The Mississippi High School Activities Association (MHSAA) recently had a meeting of their Executive Committee to discuss the fall sports seasons. The committee offered the following proposals for now with possible revisions to come depending on the circumstances surrounding the coronavirus.

Here is the press release from the MHSAA Executive Committee:

The MHSAA Executive Committee voted Tuesday to delay the Fall sports calendar two weeks due to the COVID-19 pandemic.

Practice for cross country, swimming and volleyball can begin August 10 with competition among schools permitted starting August 24.

Practice for football can begin August 17. Scrimmages between schools are allowed beginning August 28th with games starting September 4th. The football playoff and championship dates are unchanged. Games scheduled for the first two weeks of the season will not be made up.

“The board felt these changes will give all of us more time to try to get back into the routine of school,” MHSAA Executive Committee President Kalvin Robinson said. “There are going to be many challenges — ones we’re anticipating and those we don’t even know about yet — in returning to on-campus learning. It’s going to be different than what we’ve experienced in the past. Hopefully pushing back the start of the Fall sports seasons will help make that transition a little smoother for everyone involved.”

MHSAA Executive Director Don Hinton supports the two-week delay as well as the board’s reasoning behind it.

“We believe this is the right decision at the right time,” Mr. Hinton said. “As we’ve said since last spring, this is an unprecedented and rapidly changing situation where new information can and will alter plans and schedules at any time.

“We’ve been in contact with officials from the Governor’s office and the Mississippi Department of Education. We’ve talked with sports administrators from Mississippi universities and community colleges as well as leaders from the National Federation (NFHS) and our neighboring state associations. All of us are looking for the best way to navigate these challenges and obstacles, but each us has our own challenges.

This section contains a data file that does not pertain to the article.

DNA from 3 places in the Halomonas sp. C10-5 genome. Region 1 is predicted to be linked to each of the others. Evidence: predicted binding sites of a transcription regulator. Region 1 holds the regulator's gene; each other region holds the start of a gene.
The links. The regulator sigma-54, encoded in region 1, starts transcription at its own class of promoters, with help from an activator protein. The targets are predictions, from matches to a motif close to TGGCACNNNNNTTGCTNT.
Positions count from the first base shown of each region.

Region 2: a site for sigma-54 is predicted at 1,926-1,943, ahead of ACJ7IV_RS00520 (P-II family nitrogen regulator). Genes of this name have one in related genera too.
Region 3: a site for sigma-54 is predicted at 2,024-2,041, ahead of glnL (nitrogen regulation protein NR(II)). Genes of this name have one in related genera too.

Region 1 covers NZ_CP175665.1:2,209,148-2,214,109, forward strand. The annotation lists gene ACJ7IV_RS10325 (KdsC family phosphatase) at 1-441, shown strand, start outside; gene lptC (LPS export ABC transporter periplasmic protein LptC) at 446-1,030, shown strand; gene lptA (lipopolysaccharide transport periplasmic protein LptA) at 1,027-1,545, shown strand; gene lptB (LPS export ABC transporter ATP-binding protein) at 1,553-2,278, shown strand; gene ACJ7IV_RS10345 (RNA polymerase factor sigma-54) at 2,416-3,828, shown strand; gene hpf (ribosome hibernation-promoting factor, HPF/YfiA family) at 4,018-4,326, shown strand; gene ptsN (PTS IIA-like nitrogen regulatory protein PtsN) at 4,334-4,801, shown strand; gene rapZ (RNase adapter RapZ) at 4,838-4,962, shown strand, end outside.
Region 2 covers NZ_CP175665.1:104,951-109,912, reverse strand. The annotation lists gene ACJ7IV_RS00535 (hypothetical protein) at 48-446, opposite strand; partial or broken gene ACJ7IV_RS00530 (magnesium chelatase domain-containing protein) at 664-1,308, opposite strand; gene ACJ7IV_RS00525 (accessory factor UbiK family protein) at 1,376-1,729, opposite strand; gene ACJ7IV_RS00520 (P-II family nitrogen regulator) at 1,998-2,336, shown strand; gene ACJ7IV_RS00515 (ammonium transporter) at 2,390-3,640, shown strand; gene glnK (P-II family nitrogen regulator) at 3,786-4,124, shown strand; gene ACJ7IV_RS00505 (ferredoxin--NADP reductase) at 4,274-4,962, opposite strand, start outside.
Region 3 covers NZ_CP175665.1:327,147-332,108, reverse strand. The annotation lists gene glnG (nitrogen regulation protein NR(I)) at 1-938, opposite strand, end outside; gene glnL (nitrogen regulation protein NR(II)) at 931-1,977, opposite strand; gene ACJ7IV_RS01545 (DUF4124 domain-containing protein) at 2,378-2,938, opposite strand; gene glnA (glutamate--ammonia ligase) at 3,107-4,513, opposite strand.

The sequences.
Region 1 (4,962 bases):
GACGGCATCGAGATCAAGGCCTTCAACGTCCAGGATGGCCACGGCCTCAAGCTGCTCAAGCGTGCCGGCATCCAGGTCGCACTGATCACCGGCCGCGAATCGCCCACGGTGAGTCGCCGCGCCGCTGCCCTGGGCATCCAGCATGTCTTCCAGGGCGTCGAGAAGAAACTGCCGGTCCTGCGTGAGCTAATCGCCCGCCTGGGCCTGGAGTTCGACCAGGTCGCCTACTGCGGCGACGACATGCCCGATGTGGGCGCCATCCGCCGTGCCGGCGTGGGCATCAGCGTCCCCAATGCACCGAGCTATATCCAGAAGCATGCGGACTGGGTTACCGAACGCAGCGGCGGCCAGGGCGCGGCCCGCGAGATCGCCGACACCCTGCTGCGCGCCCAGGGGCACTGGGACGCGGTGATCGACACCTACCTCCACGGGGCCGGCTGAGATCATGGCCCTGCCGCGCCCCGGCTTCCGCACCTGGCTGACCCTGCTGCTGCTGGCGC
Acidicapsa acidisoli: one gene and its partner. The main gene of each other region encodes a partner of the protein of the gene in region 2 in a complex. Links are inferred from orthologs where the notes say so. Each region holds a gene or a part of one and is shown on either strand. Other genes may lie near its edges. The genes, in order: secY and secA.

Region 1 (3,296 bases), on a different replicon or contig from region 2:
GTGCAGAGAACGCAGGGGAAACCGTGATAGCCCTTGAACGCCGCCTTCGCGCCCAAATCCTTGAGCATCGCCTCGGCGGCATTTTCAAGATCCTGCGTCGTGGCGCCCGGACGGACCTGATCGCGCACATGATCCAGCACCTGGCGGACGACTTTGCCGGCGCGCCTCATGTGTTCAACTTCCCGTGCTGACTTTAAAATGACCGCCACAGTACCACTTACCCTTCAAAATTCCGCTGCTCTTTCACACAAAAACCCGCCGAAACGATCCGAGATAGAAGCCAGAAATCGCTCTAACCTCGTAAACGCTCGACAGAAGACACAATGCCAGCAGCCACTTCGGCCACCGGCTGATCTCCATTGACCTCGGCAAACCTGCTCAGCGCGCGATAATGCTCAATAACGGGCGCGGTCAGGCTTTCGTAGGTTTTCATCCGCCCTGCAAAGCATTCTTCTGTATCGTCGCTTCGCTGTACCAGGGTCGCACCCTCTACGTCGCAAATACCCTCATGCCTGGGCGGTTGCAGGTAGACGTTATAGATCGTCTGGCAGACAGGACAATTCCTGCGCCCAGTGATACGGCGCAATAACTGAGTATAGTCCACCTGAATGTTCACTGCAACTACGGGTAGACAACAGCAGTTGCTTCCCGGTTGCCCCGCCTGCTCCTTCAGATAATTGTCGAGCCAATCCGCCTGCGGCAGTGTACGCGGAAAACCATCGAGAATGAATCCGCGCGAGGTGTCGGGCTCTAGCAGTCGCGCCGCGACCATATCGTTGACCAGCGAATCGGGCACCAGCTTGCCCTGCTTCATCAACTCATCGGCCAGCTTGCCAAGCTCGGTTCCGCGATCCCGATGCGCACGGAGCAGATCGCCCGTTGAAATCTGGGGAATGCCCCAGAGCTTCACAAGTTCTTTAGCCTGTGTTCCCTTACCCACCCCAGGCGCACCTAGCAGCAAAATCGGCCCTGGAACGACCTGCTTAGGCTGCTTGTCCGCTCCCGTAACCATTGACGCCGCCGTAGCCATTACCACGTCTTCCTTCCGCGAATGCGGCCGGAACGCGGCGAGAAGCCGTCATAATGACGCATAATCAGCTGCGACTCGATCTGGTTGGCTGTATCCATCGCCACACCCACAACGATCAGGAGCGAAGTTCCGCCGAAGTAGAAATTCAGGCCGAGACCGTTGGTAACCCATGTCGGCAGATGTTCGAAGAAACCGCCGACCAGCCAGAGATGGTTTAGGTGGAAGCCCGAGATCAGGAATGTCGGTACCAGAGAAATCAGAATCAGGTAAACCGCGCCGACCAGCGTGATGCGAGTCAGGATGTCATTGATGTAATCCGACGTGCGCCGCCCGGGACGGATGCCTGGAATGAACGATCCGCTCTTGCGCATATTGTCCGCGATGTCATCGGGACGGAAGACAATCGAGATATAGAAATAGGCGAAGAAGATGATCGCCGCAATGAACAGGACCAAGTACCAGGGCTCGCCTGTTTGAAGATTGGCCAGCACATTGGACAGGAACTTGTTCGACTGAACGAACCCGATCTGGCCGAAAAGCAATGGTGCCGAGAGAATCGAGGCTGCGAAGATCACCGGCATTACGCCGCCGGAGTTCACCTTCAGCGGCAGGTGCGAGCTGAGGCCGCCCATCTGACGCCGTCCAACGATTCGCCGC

“For example, there’s been talk about the MHSAA flipping the fall and spring sports seasons or just moving fall sports — and specifically football — to the spring. But those changes would create an entirely different set of challenges and logistical issues, including an overlap with athletes, coaches and game officials.

“As far as swapping the Fall and Spring seasons, we’ve heard from many coaches and administrators who feel it would be unfair to ask the coaches and sports cancelled in April to turn around and play with all the challenges we’ll be facing this fall.”

Despite those challenges, Mr. Hinton said the MHSAA will continue to make every effort to keep sanctioned sports and activities in place for the 2020-21 school year.

“We know how important these extracurricular activities are to the students, parents, families, schools and communities of our state,” Mr. Hinton said. “We’re staying optimistic and doing everything we can to move forward for the upcoming school year. We’re listening to and relying on the medical experts, government officials and school administrators who are working to manage this situation. This is something none of us has experienced before.”

Football coaches assess the proposal

Gazette coverage football coaches were contacted about their thoughts on the action by the MSHAA and all three coaches were encouraged by the proposal. 

"We are all optimistic about the opportunity to play football and other sports this fall," New Albany football coach Cody Stubblefield said. "During these uncertain times I believe the MSHAA felt pushing the season back would give schools the best chance to reopen smoothly.